Number of Megapixels is one of the biggest myth being pushed by salesmen, shopkeepers and even consumers of photography goods. Do they really matter? What is the ideal number of pixels a good camera should have? What are the advantages and disadvantages of having too many or too little of these?
(Lemon Butterfly – Nikon D60 with Nikkor 18-55mm lens, f/8, 1/30 sec with VR. Image was cropped during post-processing to about 5 MP and printed on an A3 paper with excellent results. -Visit Photographing butterflies for more information on photographing butterflies)
First we have to understand what exactly is resolution when it comes to photography.
Digital photographs are composed of smalls dots called pixels. The density of these pixels defines the resolution and the total number of pixels defines the size of the image. The density of pixels is written as PPI or Pixels Per Inch (sometimes wrongly quoted as DPI, which I will talk about later in this article).
Screen Resolution, as the name says it is the resolution of the screen. An image of 4 x 6 inch on the computer will appear to be of different sizes depending on the resolution of the monitor. Most inexpensive displays have 75 – 100 PPI resolution. High end screens have a higher PPI or pixel density. Now do you understand why high end monitors are so hard on the eyes? At the default settings in these monitors, everything looks small due to the high density of pixels. A picture of 200 pixels x 200 pixels on a 140 PPI monitor will appear to be of about 2 Inch by 2 Inch in size. The same picture on a 280 PPI monitor will appear to be of about 1 square inch in size. Mobile phone screens have a higher pixel density than most desktop monitors. An interesting twist to this is that if the image size is defined by the file format then the image will appear the same size on display at their native resolutions and higher than native resolutions. This is a good enough reason why it makes sense to keep the PPI low for images meant to be shown only on digital displays of average to low quality.
Printers, print the photos as small dots. The density is represented by these dots per inch or DPI. For photographs meant to be place in albums and for close viewing, 300 DPI is good. In other words, for printing a A4 size print which has to be seen at really close range, required resolution should be 2400 x 3600 pixels or 8.6 MP. However since an A4 size print is usually seen from a little further distance, the resolution can be reduced a little without any noticeable impact on the print. The resolution for photographs on hoardings is sometimes 30 DPI or even less.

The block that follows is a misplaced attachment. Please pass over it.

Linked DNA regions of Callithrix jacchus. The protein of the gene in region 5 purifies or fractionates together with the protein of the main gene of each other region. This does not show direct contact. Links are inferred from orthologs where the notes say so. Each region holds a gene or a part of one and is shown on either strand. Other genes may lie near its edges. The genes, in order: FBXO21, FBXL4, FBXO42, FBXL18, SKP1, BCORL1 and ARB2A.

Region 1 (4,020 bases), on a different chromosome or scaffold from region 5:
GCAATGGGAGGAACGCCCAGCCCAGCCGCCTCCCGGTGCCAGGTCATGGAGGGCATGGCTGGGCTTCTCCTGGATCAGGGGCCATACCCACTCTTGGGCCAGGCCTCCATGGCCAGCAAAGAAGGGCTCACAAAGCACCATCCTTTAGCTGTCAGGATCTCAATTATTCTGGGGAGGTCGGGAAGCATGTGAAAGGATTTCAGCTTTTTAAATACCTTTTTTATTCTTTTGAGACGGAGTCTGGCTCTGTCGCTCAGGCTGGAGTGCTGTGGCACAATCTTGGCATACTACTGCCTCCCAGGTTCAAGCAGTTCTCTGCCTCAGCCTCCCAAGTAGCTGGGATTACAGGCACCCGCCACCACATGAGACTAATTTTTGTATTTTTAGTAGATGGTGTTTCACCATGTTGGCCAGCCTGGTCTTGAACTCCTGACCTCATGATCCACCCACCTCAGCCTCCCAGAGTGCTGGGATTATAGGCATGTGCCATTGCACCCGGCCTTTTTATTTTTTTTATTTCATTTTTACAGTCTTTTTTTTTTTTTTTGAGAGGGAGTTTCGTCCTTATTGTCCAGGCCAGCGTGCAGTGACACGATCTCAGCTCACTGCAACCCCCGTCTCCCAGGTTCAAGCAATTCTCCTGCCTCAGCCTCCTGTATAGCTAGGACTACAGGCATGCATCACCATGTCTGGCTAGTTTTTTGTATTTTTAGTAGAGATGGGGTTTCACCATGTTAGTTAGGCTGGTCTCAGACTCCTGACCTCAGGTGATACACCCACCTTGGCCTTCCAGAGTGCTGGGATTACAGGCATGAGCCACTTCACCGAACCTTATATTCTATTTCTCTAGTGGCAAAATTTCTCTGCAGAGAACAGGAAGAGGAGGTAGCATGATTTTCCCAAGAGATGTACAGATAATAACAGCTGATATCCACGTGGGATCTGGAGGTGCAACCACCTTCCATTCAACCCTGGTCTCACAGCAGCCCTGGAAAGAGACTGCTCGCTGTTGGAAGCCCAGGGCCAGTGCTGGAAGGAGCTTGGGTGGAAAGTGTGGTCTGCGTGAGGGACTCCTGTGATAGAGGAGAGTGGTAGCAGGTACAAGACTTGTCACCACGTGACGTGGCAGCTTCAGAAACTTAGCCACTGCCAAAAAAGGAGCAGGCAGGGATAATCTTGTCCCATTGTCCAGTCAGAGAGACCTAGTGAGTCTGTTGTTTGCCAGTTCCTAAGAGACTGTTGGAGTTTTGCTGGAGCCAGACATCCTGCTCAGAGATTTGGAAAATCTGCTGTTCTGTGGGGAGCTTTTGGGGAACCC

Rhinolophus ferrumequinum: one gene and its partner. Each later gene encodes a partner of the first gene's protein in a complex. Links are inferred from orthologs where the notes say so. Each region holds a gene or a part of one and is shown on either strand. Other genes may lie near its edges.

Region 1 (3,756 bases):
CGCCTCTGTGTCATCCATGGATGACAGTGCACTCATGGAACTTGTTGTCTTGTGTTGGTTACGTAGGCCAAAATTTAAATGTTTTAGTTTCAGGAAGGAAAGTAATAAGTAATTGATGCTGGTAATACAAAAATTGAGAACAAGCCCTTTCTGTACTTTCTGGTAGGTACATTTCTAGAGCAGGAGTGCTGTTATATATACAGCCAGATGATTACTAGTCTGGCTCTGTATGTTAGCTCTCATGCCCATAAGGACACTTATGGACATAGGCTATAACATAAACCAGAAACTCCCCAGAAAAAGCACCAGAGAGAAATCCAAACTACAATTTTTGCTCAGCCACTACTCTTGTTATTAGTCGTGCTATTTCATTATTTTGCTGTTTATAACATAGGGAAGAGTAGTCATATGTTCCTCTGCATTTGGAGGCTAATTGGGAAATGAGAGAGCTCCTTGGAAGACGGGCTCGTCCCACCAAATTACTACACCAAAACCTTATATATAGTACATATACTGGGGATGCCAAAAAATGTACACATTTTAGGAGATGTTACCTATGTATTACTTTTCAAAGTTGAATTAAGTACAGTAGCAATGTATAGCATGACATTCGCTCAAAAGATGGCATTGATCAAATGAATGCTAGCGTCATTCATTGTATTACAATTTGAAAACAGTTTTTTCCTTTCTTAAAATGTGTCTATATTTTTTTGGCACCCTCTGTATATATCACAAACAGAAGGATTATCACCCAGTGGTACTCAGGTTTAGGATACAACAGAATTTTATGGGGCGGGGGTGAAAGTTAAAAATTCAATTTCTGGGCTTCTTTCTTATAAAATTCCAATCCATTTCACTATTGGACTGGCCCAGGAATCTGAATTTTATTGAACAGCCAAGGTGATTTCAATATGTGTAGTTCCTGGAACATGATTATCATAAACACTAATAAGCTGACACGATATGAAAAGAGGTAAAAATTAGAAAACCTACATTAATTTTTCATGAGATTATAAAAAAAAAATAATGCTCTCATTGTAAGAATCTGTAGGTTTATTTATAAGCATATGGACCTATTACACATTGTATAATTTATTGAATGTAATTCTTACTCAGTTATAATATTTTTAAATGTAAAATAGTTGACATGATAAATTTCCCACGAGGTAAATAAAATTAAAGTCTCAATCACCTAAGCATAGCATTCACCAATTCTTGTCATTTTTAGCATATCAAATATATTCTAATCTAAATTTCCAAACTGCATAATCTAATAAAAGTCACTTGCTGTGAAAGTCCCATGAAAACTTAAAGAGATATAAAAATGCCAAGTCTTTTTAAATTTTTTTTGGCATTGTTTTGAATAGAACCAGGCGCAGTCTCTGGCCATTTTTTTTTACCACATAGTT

For calculating the size of the image, divide the pixel count by resolution. Keep in mind however that most image sizes are given as horizontal and vertical pixel numbers and the resolution is usually given as diagonal density. For actual calculation one has to go into mathematics….. and you thought that Pythagoras theorem was useless! Thankfully the printer and computer manufacturers have lately started quoting the resolution as horizontal and vertical resolution, making things easier.
When the digital cameras were launched, the resolution was very low. This was the limiting factor when it came to printing images. With advancement in technology the pixel density on the sensors kept increasing and also the sensor sizes. This led to a perception that a camera with higher pixels (or Megapixels) is better. A camera with a sensor that was larger than the predecessor model without any other changes had a higher resolution. The perception was therefore justified to some extent. There were however limitations to the largest size within a specific budget and physical camera size. So the way out was to increase the number of pixels per inch or the density of pixels. This has its own challenges. If there are two sensors of the same physical size but of different pixel densities, the one with higher pixel density will be prone for more electronic noise, if everything else is kept same.
Megapixels and sharpness
These are two different things. Megapixels tell the resolution of the image but the sharpness is determined by the kind of lens used, photography technique, post-processing, contrast in the image and a lot many other factors.
Megapixels and size of the image
This is true to an extent. A high megapixel count means a large image. Sometimes unscrupulous manufactures had interpolation built into their firmware and the image captured by the sensor was presented to the users as a larger size than it actually was. As explained earlier sometimes packing in excess pixels increases the noise so effectively the larger size may not be usable. High number of megapixels do provide an advantage when it comes to cropping. Even after discarding a large part of an image, the photograph may still have enough megapixels to be useful. High MP count images have large file sizes when it comes to megabytes. Post-processing such files can be painfully slow on old computers.
The MP requirements are very low for most uses. An image meant for sharing on facebook will be more than enough at about 1 MP size. Professional stock image companies accept images of 4 MP and above. A 4K display is about 8MP in size.
So if you are planning to buy a new camera, forget the amount of MP and look at the overall image results and features it provides. All the present day cameras from reputed manufacturers have more than required number of pixels. If you already own a good camera, do not upgrade just for the sake of increasing MP.